Cameroon: Caring for the climate, #WithRefugees

A group of refugees work in a tree nursery in the Minawao camp for Nigerian refugees. Photo: LWF/Albin Hillert
A group of refugees work in a tree nursery in the Minawao camp for Nigerian refugees. All photos: LWF/Albin Hillert

LWF sustains long-term commitment to people and environment 

(LWI) - Serving the neighbour is not just about short-term emergency intervention, but also about long-term commitment, to people as well as environment.

The Minawao camp for Nigerian refugees is set at the foot of a range of rolling hills some 75 kilometres west of the Far North regional capital city of Maroua, Cameroon.

 LWF/Albin Hillert

The Minawao camp for Nigerian refugees, some 30 kilometres east of the Nigerian border.

As seen from a distance, the camp is at one extreme of a large and dry, open plain. Yet this didn’t always use to be so.

”You can see around the camp here, apart from the young trees that have just been planted, that there are no trees around, so in this way, the environment is at risk,” says Nigerian refugee Luka Isaac, who serves as president of the central committee of the Nigerian refugees at Minawao.

“When we came , there were no constructions here. It was a forest. On the negative side, we cut down the trees just to prepare our food. On the positive side of it, this place has become a city now – a city like everywhere. There are schools built, and you can see that our children back home, they could not even speak in French and not English. Now they can speak both English and French,” Isaac adds.

“For us, we need to recognize that someone can be a refugee for 10, 15, even 20 years,” reflects Sheldon Munihire Bihira, protection officer and acting head of the UNHCR sub-office in Maroua. “We see that we must accept that the refugees now live where they live, and thereby affect the environment around them. So caring for the environment relates to climate change, and to engaging strategically, also to help refugees become a benefit to the community – making it easier for host communities to accept them.”

LWF projects strengthen environmental protection

Today, 20 nursery gardeners work across four tree nurseries in Minawao. Working in collaboration with the LWF, their target is to develop more than 100,000 tree plants for the year of 2019.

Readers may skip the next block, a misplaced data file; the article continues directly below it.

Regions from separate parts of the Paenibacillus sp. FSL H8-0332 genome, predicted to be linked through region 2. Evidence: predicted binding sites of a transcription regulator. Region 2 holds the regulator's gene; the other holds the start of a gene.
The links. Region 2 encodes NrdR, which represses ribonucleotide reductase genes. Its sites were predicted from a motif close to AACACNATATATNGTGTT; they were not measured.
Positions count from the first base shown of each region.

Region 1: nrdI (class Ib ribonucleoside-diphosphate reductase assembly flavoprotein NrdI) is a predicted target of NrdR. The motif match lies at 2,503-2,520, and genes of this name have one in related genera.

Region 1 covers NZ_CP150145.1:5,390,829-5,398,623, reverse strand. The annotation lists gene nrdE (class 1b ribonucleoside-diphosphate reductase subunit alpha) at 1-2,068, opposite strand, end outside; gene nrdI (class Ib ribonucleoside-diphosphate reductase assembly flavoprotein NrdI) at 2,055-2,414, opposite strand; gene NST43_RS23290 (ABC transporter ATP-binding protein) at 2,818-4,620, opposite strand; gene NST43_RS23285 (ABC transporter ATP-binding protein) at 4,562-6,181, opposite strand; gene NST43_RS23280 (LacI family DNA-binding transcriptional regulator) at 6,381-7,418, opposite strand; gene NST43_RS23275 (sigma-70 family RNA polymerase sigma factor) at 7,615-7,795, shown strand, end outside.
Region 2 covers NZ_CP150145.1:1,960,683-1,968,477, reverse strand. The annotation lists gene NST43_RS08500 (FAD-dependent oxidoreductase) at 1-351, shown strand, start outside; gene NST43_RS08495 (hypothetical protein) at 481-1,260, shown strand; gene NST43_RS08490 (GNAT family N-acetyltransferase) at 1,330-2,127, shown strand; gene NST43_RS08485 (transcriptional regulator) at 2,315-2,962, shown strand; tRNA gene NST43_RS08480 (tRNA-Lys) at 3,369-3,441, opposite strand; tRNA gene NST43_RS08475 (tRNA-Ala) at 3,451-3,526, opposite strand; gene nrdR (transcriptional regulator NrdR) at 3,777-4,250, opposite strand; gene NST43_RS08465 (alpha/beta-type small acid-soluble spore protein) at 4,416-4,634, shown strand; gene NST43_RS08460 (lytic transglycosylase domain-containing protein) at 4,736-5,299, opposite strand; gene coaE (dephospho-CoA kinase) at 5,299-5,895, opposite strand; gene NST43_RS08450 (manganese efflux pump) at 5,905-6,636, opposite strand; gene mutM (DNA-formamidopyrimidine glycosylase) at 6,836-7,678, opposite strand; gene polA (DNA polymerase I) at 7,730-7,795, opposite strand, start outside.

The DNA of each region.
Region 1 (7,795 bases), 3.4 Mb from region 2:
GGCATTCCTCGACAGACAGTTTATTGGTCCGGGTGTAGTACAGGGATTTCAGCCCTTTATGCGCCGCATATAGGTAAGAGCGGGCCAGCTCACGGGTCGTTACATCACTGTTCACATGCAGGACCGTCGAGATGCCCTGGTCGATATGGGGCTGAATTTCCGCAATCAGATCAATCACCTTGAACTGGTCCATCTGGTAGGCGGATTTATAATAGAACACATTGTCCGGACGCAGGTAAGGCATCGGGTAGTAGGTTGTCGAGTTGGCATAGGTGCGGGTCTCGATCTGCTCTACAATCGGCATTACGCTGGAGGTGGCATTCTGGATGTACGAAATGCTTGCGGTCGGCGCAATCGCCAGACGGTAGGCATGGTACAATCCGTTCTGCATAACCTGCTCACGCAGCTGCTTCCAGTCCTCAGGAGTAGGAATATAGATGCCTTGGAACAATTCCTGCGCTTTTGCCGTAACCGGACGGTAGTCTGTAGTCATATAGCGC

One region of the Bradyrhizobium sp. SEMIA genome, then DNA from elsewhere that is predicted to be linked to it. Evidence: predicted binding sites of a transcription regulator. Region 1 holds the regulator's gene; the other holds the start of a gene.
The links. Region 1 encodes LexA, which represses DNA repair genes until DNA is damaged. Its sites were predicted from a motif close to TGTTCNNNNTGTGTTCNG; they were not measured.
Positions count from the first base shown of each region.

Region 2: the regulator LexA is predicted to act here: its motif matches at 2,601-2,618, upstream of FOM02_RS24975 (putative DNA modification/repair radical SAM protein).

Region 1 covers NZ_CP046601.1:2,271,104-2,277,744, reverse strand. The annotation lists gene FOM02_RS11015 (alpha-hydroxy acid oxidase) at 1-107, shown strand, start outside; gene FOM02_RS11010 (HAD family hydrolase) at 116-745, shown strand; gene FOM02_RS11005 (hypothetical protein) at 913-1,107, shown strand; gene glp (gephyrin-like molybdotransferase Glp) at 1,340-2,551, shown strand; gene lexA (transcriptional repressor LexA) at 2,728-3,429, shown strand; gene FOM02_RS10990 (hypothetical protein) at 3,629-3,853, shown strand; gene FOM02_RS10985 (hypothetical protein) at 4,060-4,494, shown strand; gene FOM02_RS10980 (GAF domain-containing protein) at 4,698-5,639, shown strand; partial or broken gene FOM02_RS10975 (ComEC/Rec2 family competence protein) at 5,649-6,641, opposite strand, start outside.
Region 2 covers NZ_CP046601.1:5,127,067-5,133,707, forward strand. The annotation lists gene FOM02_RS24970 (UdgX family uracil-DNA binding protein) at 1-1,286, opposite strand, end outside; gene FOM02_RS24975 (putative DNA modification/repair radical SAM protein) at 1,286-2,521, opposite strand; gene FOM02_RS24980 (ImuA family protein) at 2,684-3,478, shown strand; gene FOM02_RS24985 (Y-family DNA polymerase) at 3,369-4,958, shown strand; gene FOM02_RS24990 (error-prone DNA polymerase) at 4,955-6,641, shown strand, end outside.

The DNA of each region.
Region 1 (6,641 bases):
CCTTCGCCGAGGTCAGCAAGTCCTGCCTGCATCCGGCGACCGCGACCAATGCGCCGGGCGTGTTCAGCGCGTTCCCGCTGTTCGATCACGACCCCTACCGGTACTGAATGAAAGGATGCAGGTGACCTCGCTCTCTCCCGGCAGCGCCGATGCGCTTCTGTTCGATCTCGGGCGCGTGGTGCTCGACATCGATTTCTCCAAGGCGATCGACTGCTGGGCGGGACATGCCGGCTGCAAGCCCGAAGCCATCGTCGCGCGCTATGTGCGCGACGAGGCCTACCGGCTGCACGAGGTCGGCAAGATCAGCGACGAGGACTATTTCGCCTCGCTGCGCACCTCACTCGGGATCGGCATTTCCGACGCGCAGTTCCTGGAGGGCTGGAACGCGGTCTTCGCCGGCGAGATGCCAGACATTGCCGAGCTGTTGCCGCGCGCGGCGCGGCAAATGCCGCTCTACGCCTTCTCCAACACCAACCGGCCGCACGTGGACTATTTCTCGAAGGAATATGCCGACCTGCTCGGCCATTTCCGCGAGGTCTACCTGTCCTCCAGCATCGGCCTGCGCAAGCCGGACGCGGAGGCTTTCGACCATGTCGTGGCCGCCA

LWF/Albin Hillert

Trees grow in one of 20 so-called ‘green spaces’, covering a total of 150 hectares of land in Minawao.

Planted across 20 so-called ‘green spaces’, the trees will provide firewood as a source of renewable energy, material for construction, and food for animals, through a five-year harvest cycle, explains LWF environment and energy officer Kodji Ezechiel.

Branches are cut regularly and used a vines for the roofs of refugees’ houses in the camp, and the plantations help reduce environmental impact of the refugees in the area.

But as importantly, the project is one in a long line of participatory initiatives at the camp, where refugees and host communities work together to improve quality of life. Of 20 nursery gardeners, currently eleven are refugees and nine from host communities around Minawao.

The forest is not the limit

But environment projects are not limited to tree planting.

Hygiene promoter Tani Yakada, herself a refugee from Nigeria, explains how the refugees have started to separate their waste matter into degradable and non-degradable material.

 LWF/Albin Hillert

Hygiene promoter Tani Yakada is one of the refugees raising awareness of the importance of separating biomass from other waste, to be recycled into new sources of energy.

While options are currently being explored for how to recycle the plastic waste at the camp, work is already well underway in taking degradable matter that would otherwise be considered waste wood, and turning it into a source of recycled energy.

 LWF/Albin Hillert

At one of two charcoal centres in Minawao, Aisha Bukar closes a metal container in which biomass is burnt.

Once separated from other waste, biomass is burnt in metal containers, processed and finally transformed into charcoal briquettes, to be used as a substitute for firewood for cooking.

With the support of an environment monitor from the LWF, the full process from waste to charcoal is managed and operated by a team of refugees. Briquettes production has become a source of income for women who are promoting the production techniques and selling briquettes to local communities.

 LWF/Albin Hillert

The ready-made charcoal can now serve as firewood as refugees cook their food in Minawao.

And the benefits are many – even stretching beyond mere environmental impact.

As president of the refugees, Luka Isaac acts as relay between the refugees and the many partners providing service in Minawao.

“By producing charcoal from the waste here in the camp, the women no longer have to walk long distances to find firewood – a walk that could expose them to the risk of rape and violence,” Isaac explains.

In his role, he is also part of identifying and speaking up on the specific needs the refugees have, and how they may be addressed.

“In this way, producing charcoal is not just about finding new sources of energy. It is about our safety,” he concludes.


Written by Albin Hillert.